Social distancing of 6 feet or more during the coronavirus pandemic is even more difficult this spring and summer because record-high Great Lakes water levels have eaten away beaches where we otherwise could walk at our leisure.

On Friday, Jan. 17, at 1:30 pm, Mark Breederland, Extension Educator for Michigan Sea Grant’s Northwest District, will give a talk about current and projected water levels in the Great Lakes at Leland Township Library. Breederland gave a similar talk in Peninsula Township in November of 2019, which drew an audience of over 100 people.

Higher Lake Michigan levels have shrunk beach areas and are exacerbating the struggle between public beachgoers and private landowners over access to our shoreline. A prime example can be found at the 60-foot-wide beach access at Reynolds Street in Leland, which for decades has been called “South Beach”.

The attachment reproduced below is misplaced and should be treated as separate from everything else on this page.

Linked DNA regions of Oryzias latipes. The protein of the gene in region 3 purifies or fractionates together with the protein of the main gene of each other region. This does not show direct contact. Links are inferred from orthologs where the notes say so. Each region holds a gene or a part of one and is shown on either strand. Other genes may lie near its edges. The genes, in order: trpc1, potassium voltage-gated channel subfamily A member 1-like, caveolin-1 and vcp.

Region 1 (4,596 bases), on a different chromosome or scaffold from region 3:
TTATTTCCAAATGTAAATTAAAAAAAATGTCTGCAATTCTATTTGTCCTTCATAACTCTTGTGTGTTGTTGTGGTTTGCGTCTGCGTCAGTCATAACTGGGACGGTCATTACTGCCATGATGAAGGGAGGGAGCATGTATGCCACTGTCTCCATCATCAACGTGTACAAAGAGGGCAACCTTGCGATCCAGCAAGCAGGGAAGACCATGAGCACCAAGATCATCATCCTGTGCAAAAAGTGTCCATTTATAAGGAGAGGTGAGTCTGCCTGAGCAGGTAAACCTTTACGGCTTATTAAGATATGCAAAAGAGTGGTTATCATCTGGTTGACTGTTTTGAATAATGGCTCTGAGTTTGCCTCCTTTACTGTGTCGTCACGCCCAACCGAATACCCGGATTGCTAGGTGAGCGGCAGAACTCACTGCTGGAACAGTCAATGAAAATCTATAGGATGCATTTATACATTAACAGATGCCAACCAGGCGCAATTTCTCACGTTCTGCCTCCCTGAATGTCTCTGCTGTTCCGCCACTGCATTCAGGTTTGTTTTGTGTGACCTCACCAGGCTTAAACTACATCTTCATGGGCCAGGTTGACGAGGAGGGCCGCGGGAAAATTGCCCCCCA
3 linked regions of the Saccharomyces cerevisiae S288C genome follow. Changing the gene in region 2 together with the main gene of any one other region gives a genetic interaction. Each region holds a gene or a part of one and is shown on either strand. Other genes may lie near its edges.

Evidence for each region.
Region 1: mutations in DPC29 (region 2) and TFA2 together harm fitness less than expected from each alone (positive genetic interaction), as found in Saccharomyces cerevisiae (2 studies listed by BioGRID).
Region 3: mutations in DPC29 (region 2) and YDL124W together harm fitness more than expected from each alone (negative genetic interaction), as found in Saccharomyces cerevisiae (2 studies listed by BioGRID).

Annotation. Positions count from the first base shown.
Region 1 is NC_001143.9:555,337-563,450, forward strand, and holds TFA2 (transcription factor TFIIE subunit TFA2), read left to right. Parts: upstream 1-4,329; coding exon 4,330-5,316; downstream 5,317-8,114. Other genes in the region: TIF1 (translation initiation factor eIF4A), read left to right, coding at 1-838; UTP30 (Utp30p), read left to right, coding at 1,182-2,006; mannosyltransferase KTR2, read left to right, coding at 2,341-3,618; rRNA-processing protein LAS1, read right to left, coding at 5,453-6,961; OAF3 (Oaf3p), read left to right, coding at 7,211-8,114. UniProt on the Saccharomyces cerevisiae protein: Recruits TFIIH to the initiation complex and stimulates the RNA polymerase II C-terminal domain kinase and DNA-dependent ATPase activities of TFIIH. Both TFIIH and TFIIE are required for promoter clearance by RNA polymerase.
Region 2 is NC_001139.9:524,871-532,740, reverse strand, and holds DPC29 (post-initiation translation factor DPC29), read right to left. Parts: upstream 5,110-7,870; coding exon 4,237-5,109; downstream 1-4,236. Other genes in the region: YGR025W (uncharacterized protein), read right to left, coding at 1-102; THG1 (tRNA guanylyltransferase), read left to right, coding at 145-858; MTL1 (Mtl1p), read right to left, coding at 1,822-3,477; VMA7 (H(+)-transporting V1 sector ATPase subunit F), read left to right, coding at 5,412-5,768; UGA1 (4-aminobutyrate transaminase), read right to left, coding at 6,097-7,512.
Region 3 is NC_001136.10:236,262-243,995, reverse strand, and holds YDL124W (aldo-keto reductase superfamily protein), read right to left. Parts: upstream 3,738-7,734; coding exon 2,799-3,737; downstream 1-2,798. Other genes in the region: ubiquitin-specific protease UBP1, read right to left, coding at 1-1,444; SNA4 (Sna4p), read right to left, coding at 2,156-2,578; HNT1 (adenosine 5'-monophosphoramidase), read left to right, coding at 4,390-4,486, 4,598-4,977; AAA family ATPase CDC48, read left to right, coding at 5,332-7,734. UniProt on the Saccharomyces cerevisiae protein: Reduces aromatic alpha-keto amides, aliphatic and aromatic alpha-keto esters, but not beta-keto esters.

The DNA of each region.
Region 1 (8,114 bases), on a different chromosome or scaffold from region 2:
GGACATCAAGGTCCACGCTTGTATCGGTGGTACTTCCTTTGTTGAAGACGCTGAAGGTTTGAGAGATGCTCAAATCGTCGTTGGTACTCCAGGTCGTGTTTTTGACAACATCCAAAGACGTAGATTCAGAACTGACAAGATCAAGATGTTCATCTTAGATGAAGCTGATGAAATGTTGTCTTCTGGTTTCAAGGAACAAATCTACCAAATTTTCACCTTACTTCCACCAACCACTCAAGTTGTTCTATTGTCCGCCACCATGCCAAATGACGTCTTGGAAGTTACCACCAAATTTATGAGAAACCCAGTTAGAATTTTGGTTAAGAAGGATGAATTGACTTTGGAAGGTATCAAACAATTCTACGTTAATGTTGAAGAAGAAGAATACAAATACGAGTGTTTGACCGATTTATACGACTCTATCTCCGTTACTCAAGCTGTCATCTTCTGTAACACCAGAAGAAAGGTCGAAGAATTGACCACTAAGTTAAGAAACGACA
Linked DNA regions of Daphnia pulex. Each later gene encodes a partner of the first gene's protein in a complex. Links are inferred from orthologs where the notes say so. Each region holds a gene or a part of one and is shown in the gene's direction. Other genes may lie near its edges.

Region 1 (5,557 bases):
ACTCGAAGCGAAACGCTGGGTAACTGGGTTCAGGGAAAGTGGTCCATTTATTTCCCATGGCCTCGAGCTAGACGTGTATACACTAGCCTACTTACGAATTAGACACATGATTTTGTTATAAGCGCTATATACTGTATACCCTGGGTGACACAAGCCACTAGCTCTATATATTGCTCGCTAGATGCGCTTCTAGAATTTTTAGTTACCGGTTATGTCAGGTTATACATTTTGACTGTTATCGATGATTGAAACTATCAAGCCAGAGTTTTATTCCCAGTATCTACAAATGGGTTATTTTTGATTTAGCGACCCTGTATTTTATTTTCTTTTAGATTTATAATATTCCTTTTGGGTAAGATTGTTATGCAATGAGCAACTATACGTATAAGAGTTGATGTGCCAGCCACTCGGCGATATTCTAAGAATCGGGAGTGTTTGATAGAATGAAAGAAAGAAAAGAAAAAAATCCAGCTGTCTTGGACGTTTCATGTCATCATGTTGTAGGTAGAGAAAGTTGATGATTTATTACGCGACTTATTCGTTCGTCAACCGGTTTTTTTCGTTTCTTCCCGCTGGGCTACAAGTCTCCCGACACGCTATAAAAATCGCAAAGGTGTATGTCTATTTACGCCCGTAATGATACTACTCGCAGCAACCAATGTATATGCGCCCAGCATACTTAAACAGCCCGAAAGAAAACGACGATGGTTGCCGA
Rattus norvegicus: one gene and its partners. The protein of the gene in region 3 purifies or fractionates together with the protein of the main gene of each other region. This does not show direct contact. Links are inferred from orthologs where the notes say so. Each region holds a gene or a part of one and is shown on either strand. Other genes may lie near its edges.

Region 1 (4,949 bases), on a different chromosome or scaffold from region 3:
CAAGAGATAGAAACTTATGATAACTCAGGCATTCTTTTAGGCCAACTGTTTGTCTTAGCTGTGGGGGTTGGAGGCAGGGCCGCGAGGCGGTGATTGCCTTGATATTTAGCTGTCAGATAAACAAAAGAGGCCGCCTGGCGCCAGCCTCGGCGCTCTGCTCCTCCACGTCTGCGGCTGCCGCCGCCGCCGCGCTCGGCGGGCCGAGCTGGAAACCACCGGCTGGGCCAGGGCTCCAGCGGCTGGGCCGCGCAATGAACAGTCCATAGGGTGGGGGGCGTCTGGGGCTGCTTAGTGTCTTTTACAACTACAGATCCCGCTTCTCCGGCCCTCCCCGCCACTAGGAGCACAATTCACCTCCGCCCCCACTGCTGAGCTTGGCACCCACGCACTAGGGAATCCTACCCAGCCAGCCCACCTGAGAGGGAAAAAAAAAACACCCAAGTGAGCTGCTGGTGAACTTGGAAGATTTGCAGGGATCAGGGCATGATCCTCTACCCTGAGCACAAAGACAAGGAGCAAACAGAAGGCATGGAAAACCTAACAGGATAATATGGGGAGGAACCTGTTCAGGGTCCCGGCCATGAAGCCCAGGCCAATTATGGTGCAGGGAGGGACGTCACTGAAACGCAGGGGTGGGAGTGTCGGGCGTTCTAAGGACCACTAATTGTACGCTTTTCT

Pack away those dreams of walking miles from bay to bay along the shores of Lake Michigan this summer—unless you want to get wet, that is.

On Thursday, May 9, a series of seiches impacted Fishtown, dramatically raising the Leland River. Seiches are common but the higher water levels this year make the docks and shanties more likely to flood.

With Lake Michigan as high as it is right now, 579.6 feet, that means less than one foot of elevation from the water’s edge would require a DEQ permit if a beach owner wanted to “move around” the sand or remove vegetation.